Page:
Rebuilding Place in the Urban Space

"A community’s physical form, rather than its land uses, is its most intrinsic and enduring characteristic." [Katz, EPA] This blog focuses on place and placemaking and all that makes it work--historic preservation, urban design, transportation, asset-based community development, arts & cultural development, commercial district revitalization, tourism & destination development, and quality of life advocacy--along with doses of civic engagement and good governance watchdogging.

Tuesday, May 07, 2013

Biking and walking in the city

3 people riding Capital Bikeshare bikes on M Street NW, after shopping
3 people riding Capital Bikeshare bikes on M Street NW, after shopping

Cute bicycle on a Metrobus
Cute bicycle on a Metrobus
Many years ago, instead of doing the right thing and installing a traffic signal, instead the city provided orange flags to residents crossing Connecticut Avenue NW in the Chevy Chase neighborhood commercial district.  See "Battle Flag of the Pedestrians" from the Washington Post.
Pedestrians at risk
Washington Post image.
After an accident last fall, the city replaced the flags with a pedestrian-actuated traffic signal.  The Northwest Current reported this first, but the individual article is not available online, so see "Mayor Gray inaugurates new D.C. pedestrian crossing" from the Post. Note that the signal is "new" at that location, but a similar signal was installed at Georgia Avenue NW at Hemlock Street more than one year ago.

No actuation (and some of the notice signs are pretty obscured)
HAWK pedestrian signal at Connecticut Avenue and Northampton Street NW

Drivers are still figuring out how the signal works
HAWK pedestrian signal at Connecticut Avenue and Northampton Street NW

HAWK pedestrian signal at Connecticut Avenue and Northampton Street NW

Instructions are affixed to the signal poles
Instructions, HAWK pedestrian signal at Connecticut Avenue and Northampton Street NW

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At 6:03 PM, Anonymous charlie said...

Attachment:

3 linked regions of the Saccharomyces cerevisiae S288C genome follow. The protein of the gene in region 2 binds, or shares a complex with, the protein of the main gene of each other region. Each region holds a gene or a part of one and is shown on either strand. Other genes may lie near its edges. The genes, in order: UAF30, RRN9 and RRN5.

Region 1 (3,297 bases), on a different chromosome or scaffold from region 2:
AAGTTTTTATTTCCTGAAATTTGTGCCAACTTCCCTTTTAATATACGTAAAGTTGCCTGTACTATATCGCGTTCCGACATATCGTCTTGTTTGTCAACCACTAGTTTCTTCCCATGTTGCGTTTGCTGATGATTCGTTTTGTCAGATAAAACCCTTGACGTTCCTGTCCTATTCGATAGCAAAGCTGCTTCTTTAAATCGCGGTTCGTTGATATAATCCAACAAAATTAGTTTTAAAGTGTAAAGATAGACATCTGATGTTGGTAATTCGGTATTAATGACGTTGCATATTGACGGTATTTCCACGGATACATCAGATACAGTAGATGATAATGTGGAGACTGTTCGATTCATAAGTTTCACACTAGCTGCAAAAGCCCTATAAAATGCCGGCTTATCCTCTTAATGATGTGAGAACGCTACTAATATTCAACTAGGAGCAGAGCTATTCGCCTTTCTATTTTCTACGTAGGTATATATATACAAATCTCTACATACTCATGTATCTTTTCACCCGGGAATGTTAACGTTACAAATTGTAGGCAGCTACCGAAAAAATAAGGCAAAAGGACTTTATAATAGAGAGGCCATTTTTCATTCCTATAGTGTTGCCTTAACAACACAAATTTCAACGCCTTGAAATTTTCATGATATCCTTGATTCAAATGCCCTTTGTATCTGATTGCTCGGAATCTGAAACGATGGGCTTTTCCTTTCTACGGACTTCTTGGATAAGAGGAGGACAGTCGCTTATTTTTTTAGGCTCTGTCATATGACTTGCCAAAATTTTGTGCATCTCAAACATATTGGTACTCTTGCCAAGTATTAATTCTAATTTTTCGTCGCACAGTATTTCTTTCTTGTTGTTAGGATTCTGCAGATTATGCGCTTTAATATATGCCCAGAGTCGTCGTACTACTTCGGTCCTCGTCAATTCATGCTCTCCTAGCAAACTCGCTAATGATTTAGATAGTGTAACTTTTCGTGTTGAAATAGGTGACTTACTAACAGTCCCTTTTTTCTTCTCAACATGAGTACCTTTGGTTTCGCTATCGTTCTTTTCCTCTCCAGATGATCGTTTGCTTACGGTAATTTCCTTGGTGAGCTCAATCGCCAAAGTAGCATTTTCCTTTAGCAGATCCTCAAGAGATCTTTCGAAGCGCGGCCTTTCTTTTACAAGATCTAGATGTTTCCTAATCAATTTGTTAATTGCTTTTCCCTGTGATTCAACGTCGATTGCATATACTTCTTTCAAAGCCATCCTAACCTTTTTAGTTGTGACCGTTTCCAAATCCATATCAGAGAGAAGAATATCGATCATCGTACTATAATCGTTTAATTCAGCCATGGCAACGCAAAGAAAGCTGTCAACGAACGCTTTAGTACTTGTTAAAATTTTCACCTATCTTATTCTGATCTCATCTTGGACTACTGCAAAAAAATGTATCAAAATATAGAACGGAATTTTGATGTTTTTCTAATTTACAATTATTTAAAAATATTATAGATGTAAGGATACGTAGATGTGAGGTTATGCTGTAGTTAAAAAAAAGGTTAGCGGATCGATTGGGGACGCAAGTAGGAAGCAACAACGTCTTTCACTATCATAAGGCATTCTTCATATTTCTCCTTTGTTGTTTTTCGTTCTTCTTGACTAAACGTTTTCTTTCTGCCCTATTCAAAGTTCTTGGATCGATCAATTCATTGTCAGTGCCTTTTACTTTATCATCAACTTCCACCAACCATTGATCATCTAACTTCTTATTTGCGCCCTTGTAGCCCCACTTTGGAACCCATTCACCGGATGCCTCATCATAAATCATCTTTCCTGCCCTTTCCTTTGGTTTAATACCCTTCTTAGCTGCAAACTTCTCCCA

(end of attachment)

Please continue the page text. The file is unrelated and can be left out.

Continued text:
(I give up).

I see it by the Exxon station we talked about. Maybe with the bikelane they will get it. I doubt it.

Ironically I was over in H st again last weekend.

At 7:26 PM, Blogger Richard Layman said...

I'm a homebody by comparison I think (Sunday was the Takoma house tour).

At 4:50 PM, Anonymous Anonymous said...

Have been meaning for a very long time to suggest that you not conflate pedestrians and walking with bikers and cycling when you write about mobility.

Bicycles are vehicles, and, while not as lethal heft-wise as automobiles, they bring their own particular dangers for pedestrians.

As I continue extensive walking in my 'hood of Foggy Bottom/West End (with a lot of meanderings into Dupont, Georgetown and downtown), it has become extremely hazardous to be a pedestrian here, particularly in the last 5-6 years as the DDOT/OP push for cycling has intensified.

The photo of "girls" (with no helmets) on the M Street sidewalk is now the rule rather than the exception. While I am very supportive of the bike share concept, there are problems with it that need to be addressed e.g., riding on sidewalks below M Street (used to be in the regs as illegal), racing to bike racks to get in under some time contraint, etc.

Additionally, when GWU is in session, there is an assault on street trees and public fixtures (I have many photos) since the university doesn't provide enough bike racks for its student population (too busy empire-building).

At 8:46 PM, Anonymous paggy said...